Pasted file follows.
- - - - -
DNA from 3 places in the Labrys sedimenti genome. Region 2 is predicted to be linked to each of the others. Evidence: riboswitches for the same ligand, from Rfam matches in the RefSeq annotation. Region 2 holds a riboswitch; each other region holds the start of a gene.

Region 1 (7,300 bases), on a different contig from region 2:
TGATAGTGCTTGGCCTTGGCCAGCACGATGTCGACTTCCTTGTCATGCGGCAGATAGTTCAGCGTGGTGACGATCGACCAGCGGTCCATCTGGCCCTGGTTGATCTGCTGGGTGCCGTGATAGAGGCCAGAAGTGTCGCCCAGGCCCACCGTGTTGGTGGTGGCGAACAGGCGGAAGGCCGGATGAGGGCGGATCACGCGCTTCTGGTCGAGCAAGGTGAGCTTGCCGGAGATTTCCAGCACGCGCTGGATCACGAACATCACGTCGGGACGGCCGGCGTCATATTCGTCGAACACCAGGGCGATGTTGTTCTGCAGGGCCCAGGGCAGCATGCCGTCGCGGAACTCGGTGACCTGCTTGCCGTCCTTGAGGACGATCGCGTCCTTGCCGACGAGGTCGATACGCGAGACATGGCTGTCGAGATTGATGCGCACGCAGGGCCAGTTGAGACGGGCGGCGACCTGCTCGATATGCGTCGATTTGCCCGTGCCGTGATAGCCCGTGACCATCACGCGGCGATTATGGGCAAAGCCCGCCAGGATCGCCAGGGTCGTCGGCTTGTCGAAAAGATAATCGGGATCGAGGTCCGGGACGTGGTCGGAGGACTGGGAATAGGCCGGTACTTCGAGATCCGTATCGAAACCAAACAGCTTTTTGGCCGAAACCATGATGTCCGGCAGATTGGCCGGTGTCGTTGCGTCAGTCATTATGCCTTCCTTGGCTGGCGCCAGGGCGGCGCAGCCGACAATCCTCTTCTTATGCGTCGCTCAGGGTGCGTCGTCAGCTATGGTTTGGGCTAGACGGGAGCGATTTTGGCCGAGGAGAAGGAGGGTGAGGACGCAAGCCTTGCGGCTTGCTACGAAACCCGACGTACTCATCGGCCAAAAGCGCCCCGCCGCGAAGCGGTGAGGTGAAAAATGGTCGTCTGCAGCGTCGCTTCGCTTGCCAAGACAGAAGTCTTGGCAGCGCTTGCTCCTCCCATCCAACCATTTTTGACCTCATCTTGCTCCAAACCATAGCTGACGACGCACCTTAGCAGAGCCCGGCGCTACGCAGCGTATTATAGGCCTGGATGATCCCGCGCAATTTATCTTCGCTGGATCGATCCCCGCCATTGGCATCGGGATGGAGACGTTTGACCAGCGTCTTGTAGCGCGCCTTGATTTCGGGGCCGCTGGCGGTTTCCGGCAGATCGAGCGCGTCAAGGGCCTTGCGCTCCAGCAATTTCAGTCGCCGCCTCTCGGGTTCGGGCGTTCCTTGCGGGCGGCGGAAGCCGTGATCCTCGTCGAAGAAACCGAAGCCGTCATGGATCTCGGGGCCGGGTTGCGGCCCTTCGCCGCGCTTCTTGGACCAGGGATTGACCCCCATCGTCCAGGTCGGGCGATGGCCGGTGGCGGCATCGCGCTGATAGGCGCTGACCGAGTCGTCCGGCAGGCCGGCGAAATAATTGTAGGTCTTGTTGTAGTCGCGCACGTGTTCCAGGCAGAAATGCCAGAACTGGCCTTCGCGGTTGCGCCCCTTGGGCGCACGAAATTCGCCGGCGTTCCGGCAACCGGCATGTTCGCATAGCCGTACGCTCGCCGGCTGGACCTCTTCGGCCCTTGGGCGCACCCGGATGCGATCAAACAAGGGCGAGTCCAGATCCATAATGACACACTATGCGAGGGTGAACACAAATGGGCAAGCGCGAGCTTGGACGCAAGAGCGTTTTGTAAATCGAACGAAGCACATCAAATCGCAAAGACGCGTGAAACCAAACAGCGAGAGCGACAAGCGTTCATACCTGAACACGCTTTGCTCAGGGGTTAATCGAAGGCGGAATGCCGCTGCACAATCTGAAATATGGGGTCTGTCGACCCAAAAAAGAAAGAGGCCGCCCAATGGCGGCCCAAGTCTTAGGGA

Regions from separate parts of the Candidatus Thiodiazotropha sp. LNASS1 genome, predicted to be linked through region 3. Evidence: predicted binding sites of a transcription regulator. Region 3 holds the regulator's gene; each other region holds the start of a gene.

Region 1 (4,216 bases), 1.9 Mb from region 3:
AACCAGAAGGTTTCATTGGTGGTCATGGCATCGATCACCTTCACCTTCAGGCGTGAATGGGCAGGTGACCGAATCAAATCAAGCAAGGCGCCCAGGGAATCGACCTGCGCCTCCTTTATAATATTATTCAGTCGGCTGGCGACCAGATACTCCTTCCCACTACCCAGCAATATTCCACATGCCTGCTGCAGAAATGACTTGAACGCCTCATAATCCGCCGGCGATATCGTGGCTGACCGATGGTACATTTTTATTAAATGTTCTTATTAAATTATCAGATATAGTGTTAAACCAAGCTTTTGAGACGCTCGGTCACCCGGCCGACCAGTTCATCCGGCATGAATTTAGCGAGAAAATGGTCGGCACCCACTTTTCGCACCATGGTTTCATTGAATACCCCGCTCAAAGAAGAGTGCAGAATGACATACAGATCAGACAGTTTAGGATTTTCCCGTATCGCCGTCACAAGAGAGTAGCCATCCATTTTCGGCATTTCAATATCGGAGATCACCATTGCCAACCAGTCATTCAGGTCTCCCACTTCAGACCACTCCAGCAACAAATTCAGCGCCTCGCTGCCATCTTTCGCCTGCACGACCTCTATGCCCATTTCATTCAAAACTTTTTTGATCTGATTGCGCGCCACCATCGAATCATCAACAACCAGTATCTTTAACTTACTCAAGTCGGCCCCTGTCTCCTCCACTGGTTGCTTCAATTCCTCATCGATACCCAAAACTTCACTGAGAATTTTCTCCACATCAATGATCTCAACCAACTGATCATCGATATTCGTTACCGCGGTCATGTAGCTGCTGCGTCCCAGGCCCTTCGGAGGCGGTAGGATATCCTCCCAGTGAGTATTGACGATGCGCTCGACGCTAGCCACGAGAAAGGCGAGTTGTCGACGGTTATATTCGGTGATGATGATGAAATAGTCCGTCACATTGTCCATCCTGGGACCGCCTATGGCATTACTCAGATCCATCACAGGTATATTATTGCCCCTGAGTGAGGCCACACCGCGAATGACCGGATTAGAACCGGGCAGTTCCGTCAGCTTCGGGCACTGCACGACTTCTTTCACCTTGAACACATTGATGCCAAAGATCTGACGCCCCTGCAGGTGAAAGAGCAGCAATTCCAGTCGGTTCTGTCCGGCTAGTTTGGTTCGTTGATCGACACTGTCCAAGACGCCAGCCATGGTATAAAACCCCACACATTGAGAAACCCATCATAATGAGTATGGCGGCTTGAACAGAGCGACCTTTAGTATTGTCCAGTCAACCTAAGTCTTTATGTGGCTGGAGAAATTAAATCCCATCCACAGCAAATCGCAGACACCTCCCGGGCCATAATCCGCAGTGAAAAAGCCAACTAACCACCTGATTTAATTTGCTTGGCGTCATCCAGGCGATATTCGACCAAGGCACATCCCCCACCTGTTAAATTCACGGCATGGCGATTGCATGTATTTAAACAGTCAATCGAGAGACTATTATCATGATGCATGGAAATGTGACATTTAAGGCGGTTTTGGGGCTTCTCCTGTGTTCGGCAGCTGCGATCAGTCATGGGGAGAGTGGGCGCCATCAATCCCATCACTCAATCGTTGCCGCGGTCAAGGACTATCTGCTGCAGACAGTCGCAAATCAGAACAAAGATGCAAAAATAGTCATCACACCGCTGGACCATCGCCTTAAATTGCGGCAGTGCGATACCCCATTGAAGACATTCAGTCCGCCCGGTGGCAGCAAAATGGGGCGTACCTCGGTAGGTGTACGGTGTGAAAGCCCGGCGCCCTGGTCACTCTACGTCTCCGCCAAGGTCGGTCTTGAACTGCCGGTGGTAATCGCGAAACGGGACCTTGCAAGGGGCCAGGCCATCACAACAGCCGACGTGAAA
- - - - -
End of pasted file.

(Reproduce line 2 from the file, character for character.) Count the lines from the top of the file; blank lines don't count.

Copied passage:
Region 1 (7,300 bases), on a different contig from region 2: